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Discussion in 'Squier Telecasters' started by IronSchef, Nov 8, 2019.
its my excuse and I'm sticking to it!!
I clicked "add to cart", etc ...
Ok, we need more details
That's a beautiful piece of wood.
Doubly surprising because most maple Squier necks are two piece -- the fingerboard being separate from the neck itself, and on this one the grain is so well matched that it look like it is a single piece.
Maple fretboard. An excellent start. Playing the odds, I'll wager that the body is red?
CV Thinline are SB or Natural (no reds available!)
ill have this one Monday ...
Nice..Only way it could be nicer would be Tele pickups instead of HBs..
Very Nice Chef ! ! !
Agreed. I just dont get along with those WRHB pickups. Super good looking guitar..
Got no problem with HBs, but that guitar needs real Teles on it..Just my own personal opinion..
I had a 69 Thinline and loved the sound..
I had the VM 72.
Very nice guitar all around, just not for me.
Enjoy your HNGD!!!
Congrats on the nice score !
Why do you say it's a cap neck? I looked at it on sweetwater and it has a skunk stripe which is not usually the case with cap necks. Plus if u look at the pick of the head at full magnification it appears to had uninterrupted grain lines from the head right up to the nut.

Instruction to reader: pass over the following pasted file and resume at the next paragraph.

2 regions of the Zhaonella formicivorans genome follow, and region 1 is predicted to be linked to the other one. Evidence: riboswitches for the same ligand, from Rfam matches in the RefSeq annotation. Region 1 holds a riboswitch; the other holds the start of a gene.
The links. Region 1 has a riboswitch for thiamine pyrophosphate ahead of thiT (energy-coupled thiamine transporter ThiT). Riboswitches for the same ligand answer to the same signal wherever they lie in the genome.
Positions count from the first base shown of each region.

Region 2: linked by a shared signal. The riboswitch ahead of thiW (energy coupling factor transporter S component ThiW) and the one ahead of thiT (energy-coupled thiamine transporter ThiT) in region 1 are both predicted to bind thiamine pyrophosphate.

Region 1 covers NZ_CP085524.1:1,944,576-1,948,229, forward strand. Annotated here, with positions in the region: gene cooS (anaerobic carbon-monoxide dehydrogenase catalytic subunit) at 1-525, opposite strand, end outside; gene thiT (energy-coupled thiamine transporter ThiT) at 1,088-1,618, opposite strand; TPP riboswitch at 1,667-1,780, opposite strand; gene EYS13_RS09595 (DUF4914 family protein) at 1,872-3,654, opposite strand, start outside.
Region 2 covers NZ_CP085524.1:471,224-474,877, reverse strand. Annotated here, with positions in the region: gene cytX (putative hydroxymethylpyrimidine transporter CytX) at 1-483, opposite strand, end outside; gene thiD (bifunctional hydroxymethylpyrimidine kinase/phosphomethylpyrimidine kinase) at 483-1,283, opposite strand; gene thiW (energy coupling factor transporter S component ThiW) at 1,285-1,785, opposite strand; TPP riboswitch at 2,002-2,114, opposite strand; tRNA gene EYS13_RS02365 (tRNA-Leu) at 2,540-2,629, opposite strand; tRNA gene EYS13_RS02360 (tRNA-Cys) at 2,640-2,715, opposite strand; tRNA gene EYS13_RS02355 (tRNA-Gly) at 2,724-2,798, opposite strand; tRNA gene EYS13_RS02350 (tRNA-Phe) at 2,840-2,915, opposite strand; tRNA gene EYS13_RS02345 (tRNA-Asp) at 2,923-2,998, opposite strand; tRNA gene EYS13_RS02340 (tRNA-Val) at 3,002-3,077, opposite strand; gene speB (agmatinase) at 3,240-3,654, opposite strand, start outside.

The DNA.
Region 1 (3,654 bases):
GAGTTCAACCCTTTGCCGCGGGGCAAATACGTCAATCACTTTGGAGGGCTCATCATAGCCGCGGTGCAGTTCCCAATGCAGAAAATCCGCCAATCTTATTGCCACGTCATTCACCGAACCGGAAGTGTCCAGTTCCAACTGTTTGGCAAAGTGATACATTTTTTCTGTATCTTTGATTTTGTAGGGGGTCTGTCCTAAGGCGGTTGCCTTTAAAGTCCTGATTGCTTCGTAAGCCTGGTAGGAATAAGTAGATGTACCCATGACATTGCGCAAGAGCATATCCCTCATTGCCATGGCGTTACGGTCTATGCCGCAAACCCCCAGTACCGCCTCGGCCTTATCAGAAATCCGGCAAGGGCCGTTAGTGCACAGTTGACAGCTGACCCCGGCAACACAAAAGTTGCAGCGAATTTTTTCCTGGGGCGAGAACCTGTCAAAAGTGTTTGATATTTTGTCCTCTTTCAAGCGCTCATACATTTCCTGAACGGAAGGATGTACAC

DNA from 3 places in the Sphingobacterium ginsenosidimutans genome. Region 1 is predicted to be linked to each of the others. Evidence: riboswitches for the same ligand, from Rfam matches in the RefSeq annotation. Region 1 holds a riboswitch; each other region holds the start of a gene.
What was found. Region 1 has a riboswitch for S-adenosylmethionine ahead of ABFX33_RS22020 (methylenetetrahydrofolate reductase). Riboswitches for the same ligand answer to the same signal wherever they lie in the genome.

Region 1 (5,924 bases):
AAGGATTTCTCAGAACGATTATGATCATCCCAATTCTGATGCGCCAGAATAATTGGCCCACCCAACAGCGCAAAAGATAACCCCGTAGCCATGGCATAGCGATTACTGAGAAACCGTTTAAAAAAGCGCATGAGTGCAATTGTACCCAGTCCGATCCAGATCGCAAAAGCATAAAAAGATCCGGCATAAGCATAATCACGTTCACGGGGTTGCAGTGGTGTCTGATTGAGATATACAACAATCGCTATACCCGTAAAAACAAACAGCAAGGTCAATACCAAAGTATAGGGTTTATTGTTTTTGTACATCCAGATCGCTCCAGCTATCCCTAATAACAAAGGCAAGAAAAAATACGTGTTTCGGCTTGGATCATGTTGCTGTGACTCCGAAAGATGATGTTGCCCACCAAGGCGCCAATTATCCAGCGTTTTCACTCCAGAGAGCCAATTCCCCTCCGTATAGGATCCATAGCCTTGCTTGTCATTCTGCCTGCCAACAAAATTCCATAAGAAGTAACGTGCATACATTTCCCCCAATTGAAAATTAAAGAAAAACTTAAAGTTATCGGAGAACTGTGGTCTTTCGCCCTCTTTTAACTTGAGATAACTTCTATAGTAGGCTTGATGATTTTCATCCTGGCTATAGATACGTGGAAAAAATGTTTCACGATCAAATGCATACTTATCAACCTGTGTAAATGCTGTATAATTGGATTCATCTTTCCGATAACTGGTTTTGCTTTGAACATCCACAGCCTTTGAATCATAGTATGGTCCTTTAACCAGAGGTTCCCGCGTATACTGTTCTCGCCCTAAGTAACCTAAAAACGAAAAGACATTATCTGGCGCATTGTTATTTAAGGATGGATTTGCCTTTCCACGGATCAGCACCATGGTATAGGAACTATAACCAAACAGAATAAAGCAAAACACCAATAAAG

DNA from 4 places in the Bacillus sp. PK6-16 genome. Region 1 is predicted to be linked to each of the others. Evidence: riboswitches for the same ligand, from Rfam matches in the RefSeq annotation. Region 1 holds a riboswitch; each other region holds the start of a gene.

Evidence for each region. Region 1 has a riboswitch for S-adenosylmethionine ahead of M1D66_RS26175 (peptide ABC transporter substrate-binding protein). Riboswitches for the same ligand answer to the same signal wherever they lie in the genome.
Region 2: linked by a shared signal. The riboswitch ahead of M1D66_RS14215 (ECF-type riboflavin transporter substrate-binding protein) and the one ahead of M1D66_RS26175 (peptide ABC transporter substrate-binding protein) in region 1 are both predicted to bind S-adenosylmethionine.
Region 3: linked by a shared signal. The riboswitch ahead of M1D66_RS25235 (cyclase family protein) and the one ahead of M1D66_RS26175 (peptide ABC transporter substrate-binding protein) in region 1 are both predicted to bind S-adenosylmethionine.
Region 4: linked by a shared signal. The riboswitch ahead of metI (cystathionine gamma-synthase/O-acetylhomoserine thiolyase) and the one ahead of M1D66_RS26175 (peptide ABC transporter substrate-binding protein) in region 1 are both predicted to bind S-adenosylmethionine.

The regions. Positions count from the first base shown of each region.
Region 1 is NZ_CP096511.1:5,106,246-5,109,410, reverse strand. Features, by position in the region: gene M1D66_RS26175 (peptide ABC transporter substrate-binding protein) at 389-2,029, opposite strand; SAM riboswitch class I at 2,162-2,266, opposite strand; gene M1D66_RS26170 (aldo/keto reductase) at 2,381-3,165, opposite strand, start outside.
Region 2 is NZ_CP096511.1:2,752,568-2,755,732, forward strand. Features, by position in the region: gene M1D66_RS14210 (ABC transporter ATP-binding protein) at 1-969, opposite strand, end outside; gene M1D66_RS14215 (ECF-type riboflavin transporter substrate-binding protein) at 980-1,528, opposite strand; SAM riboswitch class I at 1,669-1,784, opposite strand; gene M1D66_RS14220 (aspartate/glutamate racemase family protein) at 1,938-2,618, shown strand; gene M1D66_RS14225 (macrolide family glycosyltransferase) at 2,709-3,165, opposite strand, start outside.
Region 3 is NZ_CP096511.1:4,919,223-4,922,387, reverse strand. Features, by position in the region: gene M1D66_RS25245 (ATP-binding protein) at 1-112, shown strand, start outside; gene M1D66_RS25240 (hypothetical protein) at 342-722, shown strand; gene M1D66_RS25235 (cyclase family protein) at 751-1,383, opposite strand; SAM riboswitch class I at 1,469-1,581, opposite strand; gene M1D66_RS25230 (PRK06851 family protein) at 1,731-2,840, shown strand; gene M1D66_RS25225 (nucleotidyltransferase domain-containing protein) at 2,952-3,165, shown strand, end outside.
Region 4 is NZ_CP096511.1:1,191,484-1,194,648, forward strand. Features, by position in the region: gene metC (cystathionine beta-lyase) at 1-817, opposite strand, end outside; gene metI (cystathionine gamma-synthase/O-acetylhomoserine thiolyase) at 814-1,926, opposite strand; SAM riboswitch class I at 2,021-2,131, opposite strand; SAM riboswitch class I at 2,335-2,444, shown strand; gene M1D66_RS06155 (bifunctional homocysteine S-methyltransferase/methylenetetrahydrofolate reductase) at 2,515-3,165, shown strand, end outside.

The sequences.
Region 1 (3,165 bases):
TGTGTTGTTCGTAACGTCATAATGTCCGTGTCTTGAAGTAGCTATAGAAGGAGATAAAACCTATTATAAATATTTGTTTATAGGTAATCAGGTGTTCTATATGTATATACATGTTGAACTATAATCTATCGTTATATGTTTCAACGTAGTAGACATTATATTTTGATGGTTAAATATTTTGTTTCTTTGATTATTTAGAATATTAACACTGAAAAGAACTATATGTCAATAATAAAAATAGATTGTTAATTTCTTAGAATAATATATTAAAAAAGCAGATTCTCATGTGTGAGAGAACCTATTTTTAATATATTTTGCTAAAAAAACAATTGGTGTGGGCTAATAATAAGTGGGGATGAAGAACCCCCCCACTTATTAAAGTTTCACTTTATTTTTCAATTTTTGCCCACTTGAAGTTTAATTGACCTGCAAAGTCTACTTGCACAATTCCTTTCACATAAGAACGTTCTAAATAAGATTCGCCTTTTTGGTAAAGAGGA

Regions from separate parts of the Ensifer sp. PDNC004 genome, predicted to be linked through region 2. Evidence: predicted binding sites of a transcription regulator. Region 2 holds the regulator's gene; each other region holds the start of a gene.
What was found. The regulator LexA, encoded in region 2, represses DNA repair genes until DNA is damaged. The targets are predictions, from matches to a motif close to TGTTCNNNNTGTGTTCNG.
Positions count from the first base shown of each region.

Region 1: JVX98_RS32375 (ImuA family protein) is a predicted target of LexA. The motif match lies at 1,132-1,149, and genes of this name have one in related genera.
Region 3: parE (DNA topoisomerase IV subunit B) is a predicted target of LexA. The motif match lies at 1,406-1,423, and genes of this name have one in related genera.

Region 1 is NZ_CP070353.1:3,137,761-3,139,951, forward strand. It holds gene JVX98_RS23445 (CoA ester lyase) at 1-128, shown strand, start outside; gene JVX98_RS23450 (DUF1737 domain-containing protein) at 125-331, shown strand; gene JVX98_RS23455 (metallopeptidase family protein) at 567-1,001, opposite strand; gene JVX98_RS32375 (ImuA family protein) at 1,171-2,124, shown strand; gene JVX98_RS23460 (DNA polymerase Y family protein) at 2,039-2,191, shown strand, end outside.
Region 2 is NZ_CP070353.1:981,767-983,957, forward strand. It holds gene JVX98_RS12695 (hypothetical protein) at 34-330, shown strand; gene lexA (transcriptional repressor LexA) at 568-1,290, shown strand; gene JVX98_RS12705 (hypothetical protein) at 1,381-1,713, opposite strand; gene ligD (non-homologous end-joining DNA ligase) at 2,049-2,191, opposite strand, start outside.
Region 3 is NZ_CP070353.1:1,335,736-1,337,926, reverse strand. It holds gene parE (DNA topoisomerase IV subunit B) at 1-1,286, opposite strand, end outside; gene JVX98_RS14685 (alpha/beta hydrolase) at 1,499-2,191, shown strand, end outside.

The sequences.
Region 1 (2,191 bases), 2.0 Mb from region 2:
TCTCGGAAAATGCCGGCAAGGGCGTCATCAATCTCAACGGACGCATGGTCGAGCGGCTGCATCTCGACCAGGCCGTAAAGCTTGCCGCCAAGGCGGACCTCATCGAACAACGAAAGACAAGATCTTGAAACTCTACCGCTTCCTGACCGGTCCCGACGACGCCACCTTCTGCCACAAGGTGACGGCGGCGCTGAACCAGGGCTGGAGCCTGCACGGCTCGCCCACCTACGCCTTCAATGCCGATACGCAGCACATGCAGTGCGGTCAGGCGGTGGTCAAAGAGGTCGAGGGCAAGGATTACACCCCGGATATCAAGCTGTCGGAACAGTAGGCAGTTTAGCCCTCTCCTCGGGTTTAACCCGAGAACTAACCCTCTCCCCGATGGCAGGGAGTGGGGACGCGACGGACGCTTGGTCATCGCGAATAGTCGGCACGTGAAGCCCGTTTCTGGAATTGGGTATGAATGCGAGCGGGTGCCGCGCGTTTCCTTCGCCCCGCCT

In fact I didn't say it "was," but that such is the common thing on Squiers, even in my experience some of the better ones.
But in fact, and to my own surprise, even one of my own -- The VM Cabronita -- which I "assumed" was a two piece, was found not to be. So I stand corrected.
(What's that old proverb about "never assume"? -It'll make an "ass" out of u and me.")
BTW, a skunk strip itself is not a reliable determiner. Some think it to be simply for the cost savings of consistency, others say it is for its 'cool' factor, but more than a few two piece necks -- even some with rosewood boards -- have skunk stripes.
Here are two examples of such.
My Squier VM Jazzmaster:
And my Fender American Standard Telecaster:
In any case that is one beautiful neck!
When do you get it? (pant pant)
I've seem RW board necks with a stripe but never seem a maple board cap neck with it. Not saying there isn't, obviously there is if u have had them but It's not real common from what i have seen. On a side note, i have had 2 maple cap necks and they were 2 of the best sounding maple board necks i have had. Still sounded the same as a all maple neck but just like great sounding examples of them. Maybe just coincidence, i dunno.
ugh - it was "on vehicle for delivery" all day yesterday - fed-ex status remains that way as of today ... I fear that my MIA guitar is going to be sitting in a cold truck until Monday (or Tuesday? do they deliver on Vets Day?)
We need a "Don't Like" button.
May it come soon and safe!!!
I've never seen the neck or fingerboard material as being a major part of an instrument's sound. Feel and playability, yes. But not sound.
As an old Gibson guy I always assumed that bolt-ons had to greatly affect the sound. But now owning a couple of bolt on Epis I question even that. And my Gibson Les Paul CM has a set neck made out of maple, not the expected mahogany.
Far more important is the body's finish!!!
Bruh...that is one sweet looking guitar Congrats!!!